Wednesday, July 13, 2011

Drip Watering Pots and Plant Containers by Gardener Dave




Some years ago I swore off clay pots in my landscaping layout. My reason for this is:  In our dry climate, small clay pots dry out “before you can put the hose away” – especially the unglazed ones.  Glazed pots fare a little better, but beware of the darker colors as they absorb radiant heat and can cook plant roots if they are in full sun all day.

I still like the look of unglazed clay pots, especially in groups with the largest in the center, or large-to-small arrangement. The “Italian style” pots with the thicker rounded rims are my favorites.  Hmmmm… now I’m talking about “my favorite unglazed pots”!  What convinced me to use them again after I had sworn off?


Drip watering on an automatic timer made the difference for me. I still avoid small ceramic pots due to their quick dryout – my smallest is about 11” in diameter and they go up from there.  I always use potting soil and always plant the pots with bright-colored annuals. I fill the bottom 2/3 of the pots with Perlite to avoid using large quantities of potting soil every year. This provides a “moisture sink” that roots can get down into. You can buy Perlite (or equivalent) in large sacks. It isn’t as cheap as empty pop cans or other such fillers, but I do keep it from year-to-year – currently my Perlite base has been in the pots for about 5 years. I fill the top 1/3 with good potting soil that includes some fertilizer. 

Water distribution to each of my drip circuits from the full-pressure timed lines is through a 15 or 20 psi pressure regulator and 1/2” plastic tubing. Small 1/4” tubing goes from the 1/2” distribution tube to the drip hose in each pot, using 1/4” barbed connectors. See pictures below for straight and tee types.


I prefer to use 1/4” “leaky hose” for watering inside the pots themselves. I have tried spot emitters in the past, but prefer the more distributed drip effect of the small hoses.  I use a proportional amount of the leaky hose, depending on the size of the pot.  For the smaller pots I run one turn of the drip hose just inside the rim of the pot, then one across the diameter of the pot between plants.  I use wire “staples” – made for holding down weed barrier cloth – to hold the tubing in place.  In larger pots, I may use two turns of the tubing inside the rim of the pot, with an “X” of tubing across the pot diameter. Also, be aware that some brands of the little leaky hoses are more “leaky” than others. You just have to try them to know the differences.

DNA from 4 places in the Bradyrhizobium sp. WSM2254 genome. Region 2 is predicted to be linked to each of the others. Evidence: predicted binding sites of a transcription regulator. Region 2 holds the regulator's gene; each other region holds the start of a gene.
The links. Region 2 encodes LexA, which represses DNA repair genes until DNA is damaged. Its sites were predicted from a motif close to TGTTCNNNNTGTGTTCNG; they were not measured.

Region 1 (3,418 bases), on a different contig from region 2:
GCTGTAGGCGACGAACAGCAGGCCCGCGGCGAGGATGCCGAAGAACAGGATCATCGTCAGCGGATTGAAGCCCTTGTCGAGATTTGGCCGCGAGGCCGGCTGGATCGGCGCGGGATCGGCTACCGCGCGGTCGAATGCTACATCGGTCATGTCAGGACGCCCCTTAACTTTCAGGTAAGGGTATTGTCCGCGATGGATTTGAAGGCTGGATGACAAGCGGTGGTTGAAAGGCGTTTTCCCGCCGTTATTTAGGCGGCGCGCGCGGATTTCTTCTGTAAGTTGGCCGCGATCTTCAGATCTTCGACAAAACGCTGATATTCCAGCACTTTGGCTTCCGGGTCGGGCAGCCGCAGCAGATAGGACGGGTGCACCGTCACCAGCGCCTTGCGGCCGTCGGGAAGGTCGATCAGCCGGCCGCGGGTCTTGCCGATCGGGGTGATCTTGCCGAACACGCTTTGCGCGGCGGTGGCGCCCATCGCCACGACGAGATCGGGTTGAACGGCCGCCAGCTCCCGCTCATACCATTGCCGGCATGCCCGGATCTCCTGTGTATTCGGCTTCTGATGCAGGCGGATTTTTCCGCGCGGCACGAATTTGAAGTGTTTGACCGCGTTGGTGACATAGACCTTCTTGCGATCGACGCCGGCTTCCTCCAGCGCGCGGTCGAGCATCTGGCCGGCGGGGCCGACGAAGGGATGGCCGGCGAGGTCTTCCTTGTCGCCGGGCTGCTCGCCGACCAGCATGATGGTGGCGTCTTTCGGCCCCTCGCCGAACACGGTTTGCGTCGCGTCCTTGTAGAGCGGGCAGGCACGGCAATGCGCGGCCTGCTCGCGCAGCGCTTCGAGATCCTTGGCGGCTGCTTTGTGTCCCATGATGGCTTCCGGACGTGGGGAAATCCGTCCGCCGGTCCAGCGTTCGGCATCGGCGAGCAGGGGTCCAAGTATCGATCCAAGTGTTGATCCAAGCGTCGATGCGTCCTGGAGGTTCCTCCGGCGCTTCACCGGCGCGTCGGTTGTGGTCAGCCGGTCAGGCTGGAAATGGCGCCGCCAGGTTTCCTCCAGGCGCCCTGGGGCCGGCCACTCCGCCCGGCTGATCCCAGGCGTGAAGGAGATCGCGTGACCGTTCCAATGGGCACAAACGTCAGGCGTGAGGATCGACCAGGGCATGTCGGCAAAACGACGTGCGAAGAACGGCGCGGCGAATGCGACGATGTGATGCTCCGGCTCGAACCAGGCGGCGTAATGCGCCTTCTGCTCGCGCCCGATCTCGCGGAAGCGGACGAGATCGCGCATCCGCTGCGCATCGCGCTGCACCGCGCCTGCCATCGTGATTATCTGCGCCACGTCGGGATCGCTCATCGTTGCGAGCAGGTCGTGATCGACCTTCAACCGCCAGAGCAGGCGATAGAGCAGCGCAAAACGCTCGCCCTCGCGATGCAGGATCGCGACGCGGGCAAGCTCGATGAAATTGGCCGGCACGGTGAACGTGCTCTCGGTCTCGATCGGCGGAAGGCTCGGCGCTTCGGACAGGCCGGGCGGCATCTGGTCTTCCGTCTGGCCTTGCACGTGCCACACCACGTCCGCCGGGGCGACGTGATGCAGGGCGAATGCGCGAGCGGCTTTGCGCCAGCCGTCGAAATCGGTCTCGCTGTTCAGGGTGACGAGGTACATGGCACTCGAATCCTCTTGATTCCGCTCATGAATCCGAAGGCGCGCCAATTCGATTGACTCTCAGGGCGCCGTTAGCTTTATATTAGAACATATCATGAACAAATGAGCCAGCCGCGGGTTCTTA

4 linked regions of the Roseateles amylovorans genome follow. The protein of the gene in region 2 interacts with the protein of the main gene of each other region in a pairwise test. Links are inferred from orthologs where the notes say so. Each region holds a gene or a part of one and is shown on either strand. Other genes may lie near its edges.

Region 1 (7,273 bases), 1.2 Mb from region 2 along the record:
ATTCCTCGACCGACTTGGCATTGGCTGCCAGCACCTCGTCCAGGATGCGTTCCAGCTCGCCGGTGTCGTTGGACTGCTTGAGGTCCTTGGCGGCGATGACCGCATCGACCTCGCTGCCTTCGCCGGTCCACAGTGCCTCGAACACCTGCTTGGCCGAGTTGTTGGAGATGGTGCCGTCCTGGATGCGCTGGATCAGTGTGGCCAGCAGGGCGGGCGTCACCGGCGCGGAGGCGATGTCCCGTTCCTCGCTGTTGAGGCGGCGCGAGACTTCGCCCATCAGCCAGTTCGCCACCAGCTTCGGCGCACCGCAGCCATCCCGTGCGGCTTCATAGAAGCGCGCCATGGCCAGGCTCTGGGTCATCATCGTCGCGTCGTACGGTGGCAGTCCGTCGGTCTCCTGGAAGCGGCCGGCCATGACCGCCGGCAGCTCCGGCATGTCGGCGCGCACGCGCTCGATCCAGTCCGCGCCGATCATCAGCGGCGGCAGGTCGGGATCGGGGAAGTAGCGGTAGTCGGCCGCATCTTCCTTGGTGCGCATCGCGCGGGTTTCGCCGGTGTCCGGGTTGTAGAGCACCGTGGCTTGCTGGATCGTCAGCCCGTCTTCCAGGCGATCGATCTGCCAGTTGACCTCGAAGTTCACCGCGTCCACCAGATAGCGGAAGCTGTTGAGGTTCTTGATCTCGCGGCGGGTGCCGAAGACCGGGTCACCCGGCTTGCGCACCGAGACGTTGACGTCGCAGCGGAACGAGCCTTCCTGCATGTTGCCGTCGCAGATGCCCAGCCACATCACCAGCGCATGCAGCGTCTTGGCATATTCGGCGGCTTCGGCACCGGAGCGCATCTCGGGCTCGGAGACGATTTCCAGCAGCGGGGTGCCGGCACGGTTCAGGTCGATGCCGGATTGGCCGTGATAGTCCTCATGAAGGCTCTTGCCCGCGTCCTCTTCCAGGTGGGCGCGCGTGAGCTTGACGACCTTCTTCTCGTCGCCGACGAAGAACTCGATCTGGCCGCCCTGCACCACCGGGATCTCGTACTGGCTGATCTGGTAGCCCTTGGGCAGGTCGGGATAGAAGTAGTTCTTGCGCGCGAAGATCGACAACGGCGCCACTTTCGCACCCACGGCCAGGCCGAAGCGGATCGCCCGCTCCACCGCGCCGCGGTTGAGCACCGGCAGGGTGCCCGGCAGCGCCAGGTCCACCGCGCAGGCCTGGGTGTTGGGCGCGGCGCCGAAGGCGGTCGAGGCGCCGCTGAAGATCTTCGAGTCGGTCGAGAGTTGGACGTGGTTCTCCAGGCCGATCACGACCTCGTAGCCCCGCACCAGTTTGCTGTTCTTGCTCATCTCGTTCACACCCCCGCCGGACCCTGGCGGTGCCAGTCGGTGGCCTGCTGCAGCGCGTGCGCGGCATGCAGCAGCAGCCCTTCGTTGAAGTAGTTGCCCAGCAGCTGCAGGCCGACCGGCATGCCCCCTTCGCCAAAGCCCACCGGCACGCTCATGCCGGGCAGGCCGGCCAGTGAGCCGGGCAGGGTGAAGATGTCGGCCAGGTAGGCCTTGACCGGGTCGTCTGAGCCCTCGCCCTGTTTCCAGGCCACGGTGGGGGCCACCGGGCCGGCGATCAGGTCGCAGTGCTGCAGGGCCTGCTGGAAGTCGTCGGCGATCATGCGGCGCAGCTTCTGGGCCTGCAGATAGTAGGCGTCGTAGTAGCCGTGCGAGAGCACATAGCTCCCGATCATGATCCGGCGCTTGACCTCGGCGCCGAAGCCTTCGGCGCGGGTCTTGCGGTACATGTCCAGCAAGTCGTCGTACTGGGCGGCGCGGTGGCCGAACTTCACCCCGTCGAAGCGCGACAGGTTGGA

Mulch (if used) should be applied to the soil over the tubing.  Less water will be lost to evaporation if the hoses are under the mulch. I use my little leaky hoses for several years before replacing them.  I am on Lakewood (Denver) water, but it will depend on the mineral content of your water – more minerals will mean replacement at more frequent intervals, as minerals tend to eventually plug them up. One good thing about using the small leaky hose is that they can be easily cut shorter or spliced if you find that you are watering too much or too little.  Fine tuning is part of the process (it’s a hobby, right?)  Of course, the frequency and duration of watering as set by the timer(s) are basic to the whole drip watering approach. Experiment with these as necessary.  My pot circuits are set to run for 5 minutes every other day. This seems to be adequate even in hotter weather.  Use whatever works for you. Try to group plants with similar water needs on each circuit if you can.

If you successfully fine-tune your drip watered pots, you can go on vacation with confidence, knowing that your pots and containers will be correctly watered. I generally have my system up and totally fine-tuned by the time September is here.  JUST KIDDING!    ;o)

Cheers,
Gardener Dave